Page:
As today is Thanksgiving (in the US, anyway), it seemed appropriate to talk about my favorite kind of engineering: food engineering…more commonly referred to as cooking. I guess you could call it that, but I take my cooking far too seriously to do something like slap some bread in the toaster and claim I just cooked something.
Thanksgiving is probably my favorite holiday because I love to cook. (Washing dishes is a different story, and my husband has been officially designated as chief dish-cleaning engineer.) Since I reached adulthood, I’ve been searching for the perfect combination of dishes for Thanksgiving. Of course, even the perfect dish takes time to perfect.
So how you develop the perfect Thanksgiving meal? I think that’s going to change from person to person, so rather than giving you a list of recipes, I’m going to talk a little bit about some of the other things that are helpful in developing mad cooking skillz. (And if you’re an engineer, I’m guessing that intentional misspelling just grated on your nerves…) Unlike my electrical engineering skills, my kitchen skills were gained through both trial and error and observation of other cooks. I discovered I wasn’t a big fan of my parents’ overcooked vegetables and bland food. Oh yeah…and the fact that my mom’s version of a dinner bell was our smoke alarm. As you can tell, I’ve had a lot to overcome.
First, to be a good cook, you need to try a lot of recipes. I have been collecting piles of recipes for years. I have four linear feet of cookbooks lining a shelf in my kitchen. However, the best ones go in my binder in plastic sheet covers. As you can see, I didn’t learn this little trick until after my recipes got that…hmm…wear-and-tear look? Yeah, that’s it.
On the other hand, marking them up is good. If I don’t like something, I’m not afraid of changing it. I make notes on all my recipes of things that I liked or didn’t like, things I changed later, etc.
The internet is a great source for recipes. One of my favorite websites/blogs EVER is Cooking for Engineers by Michael Chu. It’s just plain awesome. There is a conversion calculator, the recipes are all fully illustrated and put into an easy to read and execute form, and, most important, the recipes actually taste good. Every year, I get asked to make mulled cider, and I always grab Michael’s recipe. On the other hand, I’ve also gotten my fair share of stinkers from the net, so be careful! With practice, I think one learns to determine by looking at the ingredients in a recipe whether or not they will like it. Still, it’s good to be adventurous: sometimes you’ll be pleasantly surprised.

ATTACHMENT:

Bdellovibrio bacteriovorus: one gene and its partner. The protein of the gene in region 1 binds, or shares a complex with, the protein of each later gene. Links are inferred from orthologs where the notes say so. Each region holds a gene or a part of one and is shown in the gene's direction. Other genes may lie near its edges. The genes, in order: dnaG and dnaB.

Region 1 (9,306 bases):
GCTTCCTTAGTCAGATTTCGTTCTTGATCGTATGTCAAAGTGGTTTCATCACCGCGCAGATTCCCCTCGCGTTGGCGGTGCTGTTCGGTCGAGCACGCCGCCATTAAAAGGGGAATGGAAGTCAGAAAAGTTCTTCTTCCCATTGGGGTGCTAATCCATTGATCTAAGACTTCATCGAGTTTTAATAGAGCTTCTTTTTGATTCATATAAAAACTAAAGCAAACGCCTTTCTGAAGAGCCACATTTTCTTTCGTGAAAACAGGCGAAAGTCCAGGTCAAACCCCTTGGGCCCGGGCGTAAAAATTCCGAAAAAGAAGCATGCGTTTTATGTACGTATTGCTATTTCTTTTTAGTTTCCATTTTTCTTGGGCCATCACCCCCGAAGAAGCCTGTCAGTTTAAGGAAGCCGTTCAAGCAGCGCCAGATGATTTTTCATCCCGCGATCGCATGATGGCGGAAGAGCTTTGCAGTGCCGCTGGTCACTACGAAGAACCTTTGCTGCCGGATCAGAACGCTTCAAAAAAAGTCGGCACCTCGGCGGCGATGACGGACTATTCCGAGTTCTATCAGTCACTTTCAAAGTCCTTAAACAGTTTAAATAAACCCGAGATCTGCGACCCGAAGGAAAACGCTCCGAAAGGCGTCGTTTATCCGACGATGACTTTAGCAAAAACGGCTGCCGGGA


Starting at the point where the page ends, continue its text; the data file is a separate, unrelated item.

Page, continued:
Like most engineers, I like gadgets, but I especially like kitchen gadgets. Once you start getting into some extensive cooking, you find out how important some of those gadgets really are. My favorite all-time tool is my food processor, and I use it unendingly when preparing a large meal. My second favorite tool for Thanksgiving time, however, is actually my apple corer/peeler/slicer/you-name-it. I hate peeling potatoes, not to mention I’ve given myself injuries with the hand peelers. I use this particular tool to cut up and peel apples for apple pie, but I use it also to peel potatoes and yams. On other occasions, it’s great for cutting things up for the dehydrator (another favorite gadget!) or cut up potatoes which will later be au gratin.
The third thing to be aware of is the quality of your ingredients. I’m particularly picky about my meats. Of course, that’s probably because I can be. It’s not like I have a huge choice of fresh produce in North Dakota in November. (If I do have a choice, and it’s being baked, I usually choose a frozen variety.) I like free-range meats just because they seem leaner and seem to cook up much nicer.
Another thing to be aware of is how the flavors go together. I like herby foods, so my favorite holiday recipes all contain tons of herbs. It’s ironic that I don’t like gravy or mushrooms, but I happen to love a shitake mushroom gravy recipe I found simply because it’s loaded with herbs and the flavor goes well with the turkey.
Finally, with enough recipes and gadgets, you simply have to put in the practice. It’s taken me nearly two decades to perfect my turkey cooking skills, but with the right tools, right ingredients, right recipe, and a lot of practice, I finally managed to do it.